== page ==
Just because someone on Facebook is friends with 23 of your friends doesn’t mean any single one of those 23 people has meet that person in real life. Should you add them if they ask to be your friend? Well, if you post updates about your drug dealing, child prawning, gun smuggling, car jacking, identity-frauding tewwowist activities, maybe not. But then again, if you’re that busy you may not have time for Facebook.

According to documents obtained by the Electronic Frontier Federation, US Law enforcement have been using social networking sites to gather crime fighting info. Or at least that what’s agents tell their bosses as they cruise the intert00bs for strange.
PC World reports

The following information is listed as being useful evidence that can be gathered from social networking sites:

  • Reveal personal communications
  • Establish motives and personal relationships
  • Provide location information
  • Prove and disprove alibis
  • Establish crime or criminal enterprise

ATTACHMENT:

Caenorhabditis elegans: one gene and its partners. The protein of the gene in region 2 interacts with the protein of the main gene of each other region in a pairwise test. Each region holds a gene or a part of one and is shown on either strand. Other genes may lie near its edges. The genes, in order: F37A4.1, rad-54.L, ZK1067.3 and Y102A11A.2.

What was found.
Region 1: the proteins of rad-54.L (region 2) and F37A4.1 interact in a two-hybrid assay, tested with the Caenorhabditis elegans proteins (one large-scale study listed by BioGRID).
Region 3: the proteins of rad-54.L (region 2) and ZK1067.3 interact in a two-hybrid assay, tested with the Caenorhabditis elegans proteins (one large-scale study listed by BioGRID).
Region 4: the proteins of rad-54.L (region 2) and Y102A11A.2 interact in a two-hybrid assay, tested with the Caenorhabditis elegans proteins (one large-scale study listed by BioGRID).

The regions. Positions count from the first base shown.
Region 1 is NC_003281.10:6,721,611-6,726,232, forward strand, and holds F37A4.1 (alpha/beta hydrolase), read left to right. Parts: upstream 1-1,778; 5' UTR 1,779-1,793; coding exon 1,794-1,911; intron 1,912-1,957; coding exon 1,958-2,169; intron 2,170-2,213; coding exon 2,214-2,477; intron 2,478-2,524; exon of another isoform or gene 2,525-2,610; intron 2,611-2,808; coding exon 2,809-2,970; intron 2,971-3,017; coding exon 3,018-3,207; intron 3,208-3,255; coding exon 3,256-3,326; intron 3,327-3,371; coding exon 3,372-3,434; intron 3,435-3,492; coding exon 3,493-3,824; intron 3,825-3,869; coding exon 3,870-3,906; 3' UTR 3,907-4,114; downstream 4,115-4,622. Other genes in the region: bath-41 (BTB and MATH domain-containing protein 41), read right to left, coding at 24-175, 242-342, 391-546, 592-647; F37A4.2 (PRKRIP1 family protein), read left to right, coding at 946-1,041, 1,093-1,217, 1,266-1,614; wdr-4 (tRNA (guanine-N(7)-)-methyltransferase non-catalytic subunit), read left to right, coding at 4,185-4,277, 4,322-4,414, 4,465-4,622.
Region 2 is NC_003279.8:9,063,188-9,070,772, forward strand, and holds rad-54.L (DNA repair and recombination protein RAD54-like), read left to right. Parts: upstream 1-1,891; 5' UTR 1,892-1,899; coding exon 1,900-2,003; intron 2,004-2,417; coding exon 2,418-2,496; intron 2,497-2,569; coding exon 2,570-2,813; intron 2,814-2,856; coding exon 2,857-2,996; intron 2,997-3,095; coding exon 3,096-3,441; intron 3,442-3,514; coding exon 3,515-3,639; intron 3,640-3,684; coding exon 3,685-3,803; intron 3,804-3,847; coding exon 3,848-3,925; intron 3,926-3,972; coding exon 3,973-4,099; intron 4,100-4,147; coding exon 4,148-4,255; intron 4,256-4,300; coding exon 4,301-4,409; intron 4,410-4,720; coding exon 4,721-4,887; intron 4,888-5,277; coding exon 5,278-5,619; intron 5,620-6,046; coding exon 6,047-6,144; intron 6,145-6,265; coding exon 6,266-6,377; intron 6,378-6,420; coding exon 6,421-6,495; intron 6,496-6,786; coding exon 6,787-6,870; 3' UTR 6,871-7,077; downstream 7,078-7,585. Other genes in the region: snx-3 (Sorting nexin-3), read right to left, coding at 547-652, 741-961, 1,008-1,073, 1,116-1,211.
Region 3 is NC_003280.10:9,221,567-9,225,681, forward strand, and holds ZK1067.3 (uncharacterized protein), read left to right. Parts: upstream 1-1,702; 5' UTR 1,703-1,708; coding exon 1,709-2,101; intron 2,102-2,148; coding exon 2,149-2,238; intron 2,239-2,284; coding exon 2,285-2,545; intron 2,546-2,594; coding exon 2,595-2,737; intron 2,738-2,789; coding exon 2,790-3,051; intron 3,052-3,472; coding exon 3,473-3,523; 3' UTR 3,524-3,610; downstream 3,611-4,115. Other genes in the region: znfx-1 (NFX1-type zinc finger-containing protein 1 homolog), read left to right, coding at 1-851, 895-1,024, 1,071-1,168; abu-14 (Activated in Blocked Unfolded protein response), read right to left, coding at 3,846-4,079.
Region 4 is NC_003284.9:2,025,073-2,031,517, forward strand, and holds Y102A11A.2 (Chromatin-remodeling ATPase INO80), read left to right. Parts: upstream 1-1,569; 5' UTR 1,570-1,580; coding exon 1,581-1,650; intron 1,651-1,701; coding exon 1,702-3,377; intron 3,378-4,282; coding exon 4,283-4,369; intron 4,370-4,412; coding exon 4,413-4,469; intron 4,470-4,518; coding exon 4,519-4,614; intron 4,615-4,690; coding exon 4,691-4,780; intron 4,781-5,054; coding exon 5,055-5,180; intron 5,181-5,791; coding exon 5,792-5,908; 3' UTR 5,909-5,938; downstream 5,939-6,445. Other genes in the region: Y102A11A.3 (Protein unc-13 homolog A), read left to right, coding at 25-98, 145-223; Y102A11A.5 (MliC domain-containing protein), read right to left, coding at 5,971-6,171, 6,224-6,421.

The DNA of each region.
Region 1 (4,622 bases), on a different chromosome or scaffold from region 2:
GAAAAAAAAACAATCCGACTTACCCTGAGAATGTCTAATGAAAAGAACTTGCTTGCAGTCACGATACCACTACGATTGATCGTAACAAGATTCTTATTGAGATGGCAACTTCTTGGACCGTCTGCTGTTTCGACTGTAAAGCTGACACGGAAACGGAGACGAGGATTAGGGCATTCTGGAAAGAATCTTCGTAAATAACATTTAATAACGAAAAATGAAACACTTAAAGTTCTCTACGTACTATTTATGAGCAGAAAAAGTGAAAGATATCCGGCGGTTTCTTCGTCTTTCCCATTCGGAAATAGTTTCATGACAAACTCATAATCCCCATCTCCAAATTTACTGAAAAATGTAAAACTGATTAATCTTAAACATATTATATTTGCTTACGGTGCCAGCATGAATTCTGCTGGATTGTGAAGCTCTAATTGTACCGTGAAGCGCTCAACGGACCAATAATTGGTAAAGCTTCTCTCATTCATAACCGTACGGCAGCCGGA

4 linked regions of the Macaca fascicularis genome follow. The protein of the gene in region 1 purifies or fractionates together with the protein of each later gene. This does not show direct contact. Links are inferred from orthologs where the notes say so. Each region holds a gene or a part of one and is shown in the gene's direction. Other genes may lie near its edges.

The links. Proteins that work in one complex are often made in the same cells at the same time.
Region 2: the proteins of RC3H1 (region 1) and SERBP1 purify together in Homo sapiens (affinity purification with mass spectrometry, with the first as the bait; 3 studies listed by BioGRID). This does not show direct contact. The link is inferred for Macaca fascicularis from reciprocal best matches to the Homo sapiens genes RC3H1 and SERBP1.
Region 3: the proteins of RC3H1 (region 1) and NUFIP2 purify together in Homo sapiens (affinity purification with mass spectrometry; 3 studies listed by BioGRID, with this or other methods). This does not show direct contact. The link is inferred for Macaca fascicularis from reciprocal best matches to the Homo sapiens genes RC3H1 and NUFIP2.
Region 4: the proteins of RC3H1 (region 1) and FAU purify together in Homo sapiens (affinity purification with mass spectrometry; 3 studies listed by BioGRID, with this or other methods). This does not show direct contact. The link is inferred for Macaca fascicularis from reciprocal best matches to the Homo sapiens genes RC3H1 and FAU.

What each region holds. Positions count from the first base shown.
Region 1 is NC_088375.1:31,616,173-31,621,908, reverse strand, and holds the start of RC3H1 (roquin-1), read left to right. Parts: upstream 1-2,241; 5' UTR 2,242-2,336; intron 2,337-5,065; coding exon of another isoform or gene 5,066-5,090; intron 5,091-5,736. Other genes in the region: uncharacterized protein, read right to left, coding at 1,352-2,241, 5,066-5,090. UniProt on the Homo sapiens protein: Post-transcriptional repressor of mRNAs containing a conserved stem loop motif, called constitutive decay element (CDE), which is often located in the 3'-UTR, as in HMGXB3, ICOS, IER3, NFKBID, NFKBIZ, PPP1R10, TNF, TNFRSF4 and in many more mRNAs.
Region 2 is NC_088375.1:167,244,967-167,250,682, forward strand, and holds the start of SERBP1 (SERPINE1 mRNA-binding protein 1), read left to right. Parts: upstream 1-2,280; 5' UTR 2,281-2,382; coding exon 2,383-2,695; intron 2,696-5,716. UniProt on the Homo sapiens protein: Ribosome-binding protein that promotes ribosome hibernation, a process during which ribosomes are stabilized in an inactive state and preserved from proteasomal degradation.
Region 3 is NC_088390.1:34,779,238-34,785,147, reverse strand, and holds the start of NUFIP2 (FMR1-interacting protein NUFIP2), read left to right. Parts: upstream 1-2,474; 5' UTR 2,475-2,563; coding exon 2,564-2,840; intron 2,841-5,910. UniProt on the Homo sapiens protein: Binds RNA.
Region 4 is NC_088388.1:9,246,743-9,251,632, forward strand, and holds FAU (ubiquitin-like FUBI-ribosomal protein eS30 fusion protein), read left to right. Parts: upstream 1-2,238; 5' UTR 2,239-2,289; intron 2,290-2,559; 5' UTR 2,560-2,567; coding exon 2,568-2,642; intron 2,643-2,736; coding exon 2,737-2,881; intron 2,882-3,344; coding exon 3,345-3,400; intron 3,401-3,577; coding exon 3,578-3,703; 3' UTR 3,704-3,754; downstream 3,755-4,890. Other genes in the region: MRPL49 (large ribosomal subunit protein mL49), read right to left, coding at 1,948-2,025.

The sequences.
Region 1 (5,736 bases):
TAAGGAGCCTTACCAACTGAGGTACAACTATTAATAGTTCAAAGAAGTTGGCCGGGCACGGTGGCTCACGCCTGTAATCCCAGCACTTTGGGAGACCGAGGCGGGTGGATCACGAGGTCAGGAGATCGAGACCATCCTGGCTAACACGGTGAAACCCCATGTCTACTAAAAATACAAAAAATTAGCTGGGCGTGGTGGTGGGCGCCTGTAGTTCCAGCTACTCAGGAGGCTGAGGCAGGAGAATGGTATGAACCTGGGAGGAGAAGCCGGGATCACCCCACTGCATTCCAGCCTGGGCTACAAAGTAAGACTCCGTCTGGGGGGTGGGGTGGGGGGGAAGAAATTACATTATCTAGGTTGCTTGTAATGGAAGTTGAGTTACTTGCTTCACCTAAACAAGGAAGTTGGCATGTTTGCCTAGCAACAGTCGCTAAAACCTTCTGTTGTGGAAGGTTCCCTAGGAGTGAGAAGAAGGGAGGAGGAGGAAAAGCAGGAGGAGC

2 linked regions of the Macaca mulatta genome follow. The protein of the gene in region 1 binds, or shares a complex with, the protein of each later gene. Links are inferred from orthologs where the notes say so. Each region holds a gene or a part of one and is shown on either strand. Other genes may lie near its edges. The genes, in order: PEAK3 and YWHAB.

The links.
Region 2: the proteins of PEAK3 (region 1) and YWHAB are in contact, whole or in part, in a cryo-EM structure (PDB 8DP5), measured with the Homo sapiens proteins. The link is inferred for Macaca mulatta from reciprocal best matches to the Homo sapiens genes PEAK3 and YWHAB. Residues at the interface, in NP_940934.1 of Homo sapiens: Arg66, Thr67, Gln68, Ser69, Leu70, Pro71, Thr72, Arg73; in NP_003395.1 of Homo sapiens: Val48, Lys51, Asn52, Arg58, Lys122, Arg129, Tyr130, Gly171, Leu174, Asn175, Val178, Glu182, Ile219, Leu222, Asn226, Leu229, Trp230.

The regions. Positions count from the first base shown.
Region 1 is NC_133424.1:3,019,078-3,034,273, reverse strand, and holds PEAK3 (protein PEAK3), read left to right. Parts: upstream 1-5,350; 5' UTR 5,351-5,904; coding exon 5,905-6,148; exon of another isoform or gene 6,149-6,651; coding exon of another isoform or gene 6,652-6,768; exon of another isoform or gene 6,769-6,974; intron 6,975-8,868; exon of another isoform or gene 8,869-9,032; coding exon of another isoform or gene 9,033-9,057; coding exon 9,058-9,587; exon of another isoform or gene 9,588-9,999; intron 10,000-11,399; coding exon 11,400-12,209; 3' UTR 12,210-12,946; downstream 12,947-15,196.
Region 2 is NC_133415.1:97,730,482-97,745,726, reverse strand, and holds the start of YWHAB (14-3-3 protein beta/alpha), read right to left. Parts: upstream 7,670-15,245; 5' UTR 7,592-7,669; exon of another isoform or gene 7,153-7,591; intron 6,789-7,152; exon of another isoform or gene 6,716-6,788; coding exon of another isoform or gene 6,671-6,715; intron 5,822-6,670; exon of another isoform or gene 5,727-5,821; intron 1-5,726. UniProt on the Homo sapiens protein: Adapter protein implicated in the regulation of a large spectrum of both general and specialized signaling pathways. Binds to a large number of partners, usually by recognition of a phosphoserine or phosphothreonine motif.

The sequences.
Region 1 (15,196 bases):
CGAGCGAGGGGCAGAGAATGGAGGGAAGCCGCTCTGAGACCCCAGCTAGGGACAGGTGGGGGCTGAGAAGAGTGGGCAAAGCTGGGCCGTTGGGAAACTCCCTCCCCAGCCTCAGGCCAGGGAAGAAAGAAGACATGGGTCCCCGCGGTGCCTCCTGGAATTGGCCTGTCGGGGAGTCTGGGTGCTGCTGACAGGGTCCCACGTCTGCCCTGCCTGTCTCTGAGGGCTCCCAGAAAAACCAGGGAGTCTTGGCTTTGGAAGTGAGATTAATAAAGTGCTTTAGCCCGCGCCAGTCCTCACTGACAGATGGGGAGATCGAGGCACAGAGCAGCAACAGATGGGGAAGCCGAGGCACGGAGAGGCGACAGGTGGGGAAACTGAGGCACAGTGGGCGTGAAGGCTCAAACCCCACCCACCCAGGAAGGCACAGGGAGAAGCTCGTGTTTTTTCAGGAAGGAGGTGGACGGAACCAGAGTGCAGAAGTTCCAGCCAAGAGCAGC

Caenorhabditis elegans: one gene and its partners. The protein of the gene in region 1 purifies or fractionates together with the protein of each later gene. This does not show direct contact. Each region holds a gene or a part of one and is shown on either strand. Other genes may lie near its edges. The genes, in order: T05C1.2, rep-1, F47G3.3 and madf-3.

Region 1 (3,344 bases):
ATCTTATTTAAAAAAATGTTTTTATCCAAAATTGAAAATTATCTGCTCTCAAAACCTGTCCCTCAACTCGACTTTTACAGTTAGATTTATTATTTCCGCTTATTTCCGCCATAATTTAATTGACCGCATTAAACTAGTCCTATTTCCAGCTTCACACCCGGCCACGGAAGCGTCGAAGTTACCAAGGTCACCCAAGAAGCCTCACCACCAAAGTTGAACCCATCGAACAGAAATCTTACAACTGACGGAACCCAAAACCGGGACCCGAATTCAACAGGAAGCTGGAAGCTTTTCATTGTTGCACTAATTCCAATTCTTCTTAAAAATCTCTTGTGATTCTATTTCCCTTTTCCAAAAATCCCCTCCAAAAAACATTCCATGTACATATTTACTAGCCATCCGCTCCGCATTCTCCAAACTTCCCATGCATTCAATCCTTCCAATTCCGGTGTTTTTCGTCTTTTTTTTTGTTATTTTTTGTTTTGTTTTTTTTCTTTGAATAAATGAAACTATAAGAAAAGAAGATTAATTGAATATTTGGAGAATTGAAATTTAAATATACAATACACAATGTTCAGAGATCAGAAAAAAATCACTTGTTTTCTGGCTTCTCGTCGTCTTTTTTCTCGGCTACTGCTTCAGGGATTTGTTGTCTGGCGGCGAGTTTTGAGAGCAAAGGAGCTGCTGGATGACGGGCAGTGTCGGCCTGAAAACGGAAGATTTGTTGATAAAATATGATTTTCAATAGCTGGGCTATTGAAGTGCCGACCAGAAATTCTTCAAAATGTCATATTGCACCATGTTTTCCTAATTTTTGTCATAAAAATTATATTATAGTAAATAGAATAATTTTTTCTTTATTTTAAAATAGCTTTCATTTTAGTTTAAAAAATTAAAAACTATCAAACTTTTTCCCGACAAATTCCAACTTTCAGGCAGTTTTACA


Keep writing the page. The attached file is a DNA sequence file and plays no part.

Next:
While Twitter won’t “preserve data without legal process,” Facebook will comply with emergency requests. And there’s nothing stopping agents from giving themselves an identity and beginning to collect friends in order to move towards accessing their target. Agents can’t impersonate you or some other “real” person, but they can become a plausible looking goofball with similar interests and start clicking away, linking to people.

I actually don’t have a huge problem with that because undercover work is part of investigations and if anyone is dumb enough to talk about their crimes on a semi-public forum, well um…gosh. Yeah.

And hopefully agents aren’t just spending time on FB and Twitter looking for trouble, but rather using the social networking sites to further ongoing investigations.

Facebook has privacy settings–use them. And don’t add everyone who asks–especially if you plan on posting a status update about how easy it was to rob that bank in Oxnard.

Lisa Derrick

Lisa Derrick

Los Angeles native, attended UC Berkeley and Loyola Marymount University before punk rock and logophilia overtook her life. Worked as nightclub columnist, pop culture journalist and was a Hollywood housewife before writing for and editing Sacred History Magazine. Then she discovered the thrill of politics. She also appears frequently on the Dave Fanning Show, one of Ireland's most popular radio broadcasts.